We recognise the extreme importance of being able to talk well and learn through talk. Oracy, is a vital part of the Curriculum at St John XXIII and we have started working in partnership with Voice 21 this academic year to ensure that we are teaching Oracy in all aspects of the curriculum to the highest standard.
Oracy is the ability to articulate ideas, develop understanding and engage with others through spoken language.
Oracy develops students' confidence, articulacy and capacity to learn.
At St John XXIII, we are teaching our children to be confident, articulate speakers and effective listeners; these two skills are fundamental to all we do now and in the children’s lives when they leave St John XXIII.
At St John XXIII Primary School we are working hard to provide a high quality oracy education. This academic year we have started to work with Voice 21 to ensure that we are committed to building and embedding a culture of oracy. As part of the three year programme we will embed purposeful talk which is used to drive forward learning, through talk in the classroom, which will be be planned, designed, modelled, scaffolded and structured to enable all learners to develop the skills needed to talk effectively and with confidence. The deliberate, explicit and systematic teaching of oracy across phases and throughout the curriculum will support the children of St John XXIII to make progress in the four strands of oracy. We want every child at St John XXIII Primary School to find their voice. Oracy develops pupils' confidence, articulacy and capacity to learn. Providing a high quality oracy education empowers students, regardless of their background, to find their voice for success in school and in life. Effective communication skills are needed for students to succeed in later life. As part of the Voice 21 oracy programme this will further supports us to create an oracy embedded curriculum and enable pupils to develop speaking and listening skills.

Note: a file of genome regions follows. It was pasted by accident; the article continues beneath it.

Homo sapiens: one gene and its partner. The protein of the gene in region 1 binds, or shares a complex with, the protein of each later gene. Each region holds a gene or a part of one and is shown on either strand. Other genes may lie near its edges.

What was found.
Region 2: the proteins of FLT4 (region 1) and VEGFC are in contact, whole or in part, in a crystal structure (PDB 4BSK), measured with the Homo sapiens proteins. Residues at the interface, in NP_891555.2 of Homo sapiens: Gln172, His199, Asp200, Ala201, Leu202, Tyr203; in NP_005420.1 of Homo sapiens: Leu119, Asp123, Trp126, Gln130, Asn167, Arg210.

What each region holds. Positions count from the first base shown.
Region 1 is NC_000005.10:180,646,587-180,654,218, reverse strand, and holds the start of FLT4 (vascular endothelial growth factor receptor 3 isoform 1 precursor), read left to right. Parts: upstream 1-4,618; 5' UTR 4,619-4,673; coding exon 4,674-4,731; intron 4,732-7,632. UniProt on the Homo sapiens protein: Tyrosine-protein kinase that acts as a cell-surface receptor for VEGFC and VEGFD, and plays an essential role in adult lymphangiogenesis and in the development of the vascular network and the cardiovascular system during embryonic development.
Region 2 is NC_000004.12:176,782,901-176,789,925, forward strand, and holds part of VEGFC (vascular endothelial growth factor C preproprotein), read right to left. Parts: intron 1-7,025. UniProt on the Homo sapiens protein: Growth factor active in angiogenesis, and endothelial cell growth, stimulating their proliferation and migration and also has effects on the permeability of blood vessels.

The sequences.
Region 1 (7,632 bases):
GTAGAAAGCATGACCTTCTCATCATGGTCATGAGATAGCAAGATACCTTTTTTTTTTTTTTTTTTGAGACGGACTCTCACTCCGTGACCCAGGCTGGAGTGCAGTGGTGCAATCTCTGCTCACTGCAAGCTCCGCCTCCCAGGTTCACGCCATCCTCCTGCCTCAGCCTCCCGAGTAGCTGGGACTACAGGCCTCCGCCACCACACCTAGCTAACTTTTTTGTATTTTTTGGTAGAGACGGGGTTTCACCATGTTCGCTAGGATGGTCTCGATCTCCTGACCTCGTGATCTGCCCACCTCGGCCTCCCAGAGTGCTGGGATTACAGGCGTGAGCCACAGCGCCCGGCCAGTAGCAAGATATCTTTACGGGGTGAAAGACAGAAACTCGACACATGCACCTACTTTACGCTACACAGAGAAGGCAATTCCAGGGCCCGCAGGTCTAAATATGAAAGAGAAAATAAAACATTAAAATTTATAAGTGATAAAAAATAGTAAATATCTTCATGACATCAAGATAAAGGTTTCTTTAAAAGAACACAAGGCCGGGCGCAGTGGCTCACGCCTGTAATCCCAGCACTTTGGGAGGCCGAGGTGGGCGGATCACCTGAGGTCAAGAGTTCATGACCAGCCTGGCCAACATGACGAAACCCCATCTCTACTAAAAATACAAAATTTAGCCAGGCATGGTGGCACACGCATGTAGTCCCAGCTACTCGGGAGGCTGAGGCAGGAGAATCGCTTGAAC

Leaders analysed a range of information, including internal assessment, gaps in subject knowledge and end of key stage data. It highlighted that children needed additional opportunities to learn to talk and learn through talk. In addition, research (Millard and Menzies, State of Speaking) shows almost half of British employers, reported that young people enter the work place with inadequate communication, presentation and interpersonal skills that are needed to thrive in the work place.
This project is a long term, ongoing project and not one that will complete by the end of this academic year. We envisage that children will become confident and effective communicators and be able to use these skills in all areas of the curriculum and later in life. This will underpin the children’s ability to make a positive contribution and global citizens.
We have a multi-layered approach to develop Oracy and are using the 4 domains set out by Voice 21; physical, linguistic, cognitive and social and emotional. During the first year of our project, we are particularly focusing on posture, vocabulary, reasoning and collaboration. In the early years, a high focus is given to the physical development of speech and positive talk. It essential that all domains are developed effectively as they progress through our school. Teachers will plan regular and purposeful opportunities which enable children to take part in exploratory talk and listen carefully to one another. Subject-specific language is used across all areas of the curriculum to support children's development. Teachers and adults in school model effective talk and listening skills. Whilst higher order (tier 3) vocabulary is shared and taught throughout the school.